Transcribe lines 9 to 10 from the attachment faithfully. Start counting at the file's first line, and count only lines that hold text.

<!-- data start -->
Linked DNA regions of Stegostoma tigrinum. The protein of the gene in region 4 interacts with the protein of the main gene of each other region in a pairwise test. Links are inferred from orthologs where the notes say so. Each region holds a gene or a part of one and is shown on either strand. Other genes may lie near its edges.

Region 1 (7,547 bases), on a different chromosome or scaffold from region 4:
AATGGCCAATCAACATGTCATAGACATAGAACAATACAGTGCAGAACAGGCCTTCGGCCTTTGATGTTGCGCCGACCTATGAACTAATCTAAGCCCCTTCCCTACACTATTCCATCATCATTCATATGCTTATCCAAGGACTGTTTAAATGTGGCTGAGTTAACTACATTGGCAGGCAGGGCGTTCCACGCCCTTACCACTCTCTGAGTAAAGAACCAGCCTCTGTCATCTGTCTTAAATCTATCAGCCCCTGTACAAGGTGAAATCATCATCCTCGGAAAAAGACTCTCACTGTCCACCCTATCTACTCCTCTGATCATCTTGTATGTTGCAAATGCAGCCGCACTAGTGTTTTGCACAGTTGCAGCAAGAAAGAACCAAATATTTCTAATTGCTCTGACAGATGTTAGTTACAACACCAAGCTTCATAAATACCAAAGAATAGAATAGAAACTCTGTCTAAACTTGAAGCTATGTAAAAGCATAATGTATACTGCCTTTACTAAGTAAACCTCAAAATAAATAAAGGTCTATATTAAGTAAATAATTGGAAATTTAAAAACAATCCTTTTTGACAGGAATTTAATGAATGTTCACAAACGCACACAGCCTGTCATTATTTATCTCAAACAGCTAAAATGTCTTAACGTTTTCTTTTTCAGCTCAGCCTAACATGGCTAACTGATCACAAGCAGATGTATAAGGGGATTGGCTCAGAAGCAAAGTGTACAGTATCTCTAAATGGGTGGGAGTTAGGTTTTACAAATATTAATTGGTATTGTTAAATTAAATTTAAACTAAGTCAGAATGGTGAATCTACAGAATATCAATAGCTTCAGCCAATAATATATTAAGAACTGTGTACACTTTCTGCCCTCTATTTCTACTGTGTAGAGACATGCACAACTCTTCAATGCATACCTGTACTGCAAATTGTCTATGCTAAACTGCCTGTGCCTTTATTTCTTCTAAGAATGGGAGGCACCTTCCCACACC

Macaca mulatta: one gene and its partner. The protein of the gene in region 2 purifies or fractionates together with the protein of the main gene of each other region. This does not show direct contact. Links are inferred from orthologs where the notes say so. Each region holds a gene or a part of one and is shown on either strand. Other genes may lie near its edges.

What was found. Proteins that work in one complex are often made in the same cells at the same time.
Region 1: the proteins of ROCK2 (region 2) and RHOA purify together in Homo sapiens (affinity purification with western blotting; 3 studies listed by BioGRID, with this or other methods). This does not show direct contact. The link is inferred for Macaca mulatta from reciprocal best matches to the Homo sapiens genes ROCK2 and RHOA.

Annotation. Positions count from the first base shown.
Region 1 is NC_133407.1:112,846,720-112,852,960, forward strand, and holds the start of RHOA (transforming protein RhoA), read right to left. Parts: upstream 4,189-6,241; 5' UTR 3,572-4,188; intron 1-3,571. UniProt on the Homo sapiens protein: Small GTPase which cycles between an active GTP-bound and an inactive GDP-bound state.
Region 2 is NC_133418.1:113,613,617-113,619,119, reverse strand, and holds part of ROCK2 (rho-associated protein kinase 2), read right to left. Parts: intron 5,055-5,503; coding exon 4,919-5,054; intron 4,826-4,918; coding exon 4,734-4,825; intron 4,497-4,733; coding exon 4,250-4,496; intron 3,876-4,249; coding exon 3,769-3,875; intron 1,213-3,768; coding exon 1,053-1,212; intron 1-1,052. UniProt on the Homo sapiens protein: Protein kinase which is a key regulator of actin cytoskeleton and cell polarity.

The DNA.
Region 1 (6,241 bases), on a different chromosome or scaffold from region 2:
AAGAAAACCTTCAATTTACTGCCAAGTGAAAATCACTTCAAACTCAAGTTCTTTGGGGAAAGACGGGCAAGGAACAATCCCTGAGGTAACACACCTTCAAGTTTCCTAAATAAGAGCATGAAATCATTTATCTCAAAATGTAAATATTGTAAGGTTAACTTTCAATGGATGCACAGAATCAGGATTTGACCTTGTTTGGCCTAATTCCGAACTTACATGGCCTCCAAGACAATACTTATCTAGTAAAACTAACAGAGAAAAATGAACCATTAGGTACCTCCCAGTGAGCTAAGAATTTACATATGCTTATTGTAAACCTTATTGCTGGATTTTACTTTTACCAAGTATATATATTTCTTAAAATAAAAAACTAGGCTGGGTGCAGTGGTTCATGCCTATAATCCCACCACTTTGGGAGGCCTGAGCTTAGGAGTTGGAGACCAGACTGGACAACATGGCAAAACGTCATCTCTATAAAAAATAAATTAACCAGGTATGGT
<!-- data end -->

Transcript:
Region 2 is NC_133418.1:113,613,617-113,619,119, reverse strand, and holds part of ROCK2 (rho-associated protein kinase 2), read right to left. Parts: intron 5,055-5,503; coding exon 4,919-5,054; intron 4,826-4,918; coding exon 4,734-4,825; intron 4,497-4,733; coding exon 4,250-4,496; intron 3,876-4,249; coding exon 3,769-3,875; intron 1,213-3,768; coding exon 1,053-1,212; intron 1-1,052. UniProt on the Homo sapiens protein: Protein kinase which is a key regulator of actin cytoskeleton and cell polarity.

The DNA.